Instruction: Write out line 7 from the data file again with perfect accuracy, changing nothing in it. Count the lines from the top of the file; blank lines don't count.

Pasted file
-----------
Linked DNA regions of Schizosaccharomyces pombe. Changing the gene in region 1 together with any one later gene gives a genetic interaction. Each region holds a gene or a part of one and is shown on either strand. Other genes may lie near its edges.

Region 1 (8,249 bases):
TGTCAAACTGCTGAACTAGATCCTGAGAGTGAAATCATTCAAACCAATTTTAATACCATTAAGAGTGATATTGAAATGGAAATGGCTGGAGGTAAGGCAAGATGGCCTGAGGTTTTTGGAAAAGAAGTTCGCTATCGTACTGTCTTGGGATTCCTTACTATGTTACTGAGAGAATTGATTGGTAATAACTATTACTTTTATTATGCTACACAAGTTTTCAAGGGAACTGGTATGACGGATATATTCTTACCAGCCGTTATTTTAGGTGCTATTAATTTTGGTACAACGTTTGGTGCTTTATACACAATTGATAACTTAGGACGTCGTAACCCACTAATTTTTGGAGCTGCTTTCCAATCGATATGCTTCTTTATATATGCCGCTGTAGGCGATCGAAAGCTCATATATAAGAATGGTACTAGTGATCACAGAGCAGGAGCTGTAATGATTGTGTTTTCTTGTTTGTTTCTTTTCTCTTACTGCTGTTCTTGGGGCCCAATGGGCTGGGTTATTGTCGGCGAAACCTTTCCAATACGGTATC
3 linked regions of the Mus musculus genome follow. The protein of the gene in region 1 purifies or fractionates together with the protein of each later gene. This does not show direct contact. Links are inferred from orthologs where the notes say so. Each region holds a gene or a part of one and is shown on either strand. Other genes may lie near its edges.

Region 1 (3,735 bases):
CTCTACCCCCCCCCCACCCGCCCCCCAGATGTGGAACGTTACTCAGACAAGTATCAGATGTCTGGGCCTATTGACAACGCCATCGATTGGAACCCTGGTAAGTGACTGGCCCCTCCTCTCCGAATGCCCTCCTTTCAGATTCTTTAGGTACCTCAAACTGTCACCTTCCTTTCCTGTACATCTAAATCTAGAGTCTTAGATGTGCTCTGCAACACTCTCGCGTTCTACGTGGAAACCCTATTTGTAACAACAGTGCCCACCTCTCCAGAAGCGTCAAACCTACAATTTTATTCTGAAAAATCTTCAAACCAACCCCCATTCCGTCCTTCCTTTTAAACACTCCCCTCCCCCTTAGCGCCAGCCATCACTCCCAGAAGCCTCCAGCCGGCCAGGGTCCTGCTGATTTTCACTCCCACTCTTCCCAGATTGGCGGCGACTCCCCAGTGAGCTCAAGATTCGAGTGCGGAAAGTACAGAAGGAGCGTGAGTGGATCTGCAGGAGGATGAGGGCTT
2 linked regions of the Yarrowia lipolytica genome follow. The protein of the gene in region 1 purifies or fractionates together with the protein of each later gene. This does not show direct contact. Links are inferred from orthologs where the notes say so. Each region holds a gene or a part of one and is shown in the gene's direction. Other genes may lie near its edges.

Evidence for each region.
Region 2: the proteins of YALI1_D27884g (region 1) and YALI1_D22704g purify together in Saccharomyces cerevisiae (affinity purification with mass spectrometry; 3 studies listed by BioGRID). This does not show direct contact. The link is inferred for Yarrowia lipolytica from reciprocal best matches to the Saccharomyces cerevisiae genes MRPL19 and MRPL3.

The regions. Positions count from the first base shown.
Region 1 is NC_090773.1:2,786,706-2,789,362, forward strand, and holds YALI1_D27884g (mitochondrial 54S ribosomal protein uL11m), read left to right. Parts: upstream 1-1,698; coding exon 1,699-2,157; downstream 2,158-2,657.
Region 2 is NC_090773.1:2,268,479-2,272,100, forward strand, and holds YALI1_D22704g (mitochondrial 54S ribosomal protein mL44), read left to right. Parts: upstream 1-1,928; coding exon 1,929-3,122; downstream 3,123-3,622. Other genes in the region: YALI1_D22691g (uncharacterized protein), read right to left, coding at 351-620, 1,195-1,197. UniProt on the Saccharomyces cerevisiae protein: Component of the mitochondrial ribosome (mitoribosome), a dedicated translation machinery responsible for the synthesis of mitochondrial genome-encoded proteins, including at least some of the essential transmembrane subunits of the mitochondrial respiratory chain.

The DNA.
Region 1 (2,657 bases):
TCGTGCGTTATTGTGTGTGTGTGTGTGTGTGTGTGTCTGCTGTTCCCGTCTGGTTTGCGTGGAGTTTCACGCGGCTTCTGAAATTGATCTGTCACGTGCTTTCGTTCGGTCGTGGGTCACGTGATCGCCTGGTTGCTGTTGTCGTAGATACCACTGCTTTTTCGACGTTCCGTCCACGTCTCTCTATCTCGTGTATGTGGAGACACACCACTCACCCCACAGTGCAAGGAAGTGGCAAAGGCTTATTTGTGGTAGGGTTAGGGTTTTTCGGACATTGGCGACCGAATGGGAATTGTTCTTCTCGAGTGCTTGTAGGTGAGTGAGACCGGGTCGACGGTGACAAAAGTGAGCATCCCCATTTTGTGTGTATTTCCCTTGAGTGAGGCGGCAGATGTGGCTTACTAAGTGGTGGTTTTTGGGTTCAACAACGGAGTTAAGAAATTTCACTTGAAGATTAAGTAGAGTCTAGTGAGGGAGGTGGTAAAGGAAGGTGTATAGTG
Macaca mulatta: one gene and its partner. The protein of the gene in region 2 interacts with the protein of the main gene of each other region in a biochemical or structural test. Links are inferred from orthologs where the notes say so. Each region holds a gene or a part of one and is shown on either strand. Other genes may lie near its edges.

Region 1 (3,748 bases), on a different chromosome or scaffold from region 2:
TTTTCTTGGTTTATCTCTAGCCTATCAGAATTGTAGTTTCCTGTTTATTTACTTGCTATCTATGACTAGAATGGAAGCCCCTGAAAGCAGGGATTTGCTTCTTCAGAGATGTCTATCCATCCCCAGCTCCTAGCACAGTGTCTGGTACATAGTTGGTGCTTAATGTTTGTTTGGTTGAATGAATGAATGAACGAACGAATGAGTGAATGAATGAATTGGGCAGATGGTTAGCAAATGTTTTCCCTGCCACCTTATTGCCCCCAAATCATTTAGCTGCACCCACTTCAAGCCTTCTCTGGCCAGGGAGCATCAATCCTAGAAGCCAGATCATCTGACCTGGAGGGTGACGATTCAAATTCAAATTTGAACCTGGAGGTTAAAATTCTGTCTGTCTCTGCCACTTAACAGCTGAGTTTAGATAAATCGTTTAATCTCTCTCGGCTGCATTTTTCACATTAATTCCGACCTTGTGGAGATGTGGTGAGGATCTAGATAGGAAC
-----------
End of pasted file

2 linked regions of the Yarrowia lipolytica genome follow. The protein of the gene in region 1 purifies or fractionates together with the protein of each later gene. This does not show direct contact. Links are inferred from orthologs where the notes say so. Each region holds a gene or a part of one and is shown in the gene's direction. Other genes may lie near its edges.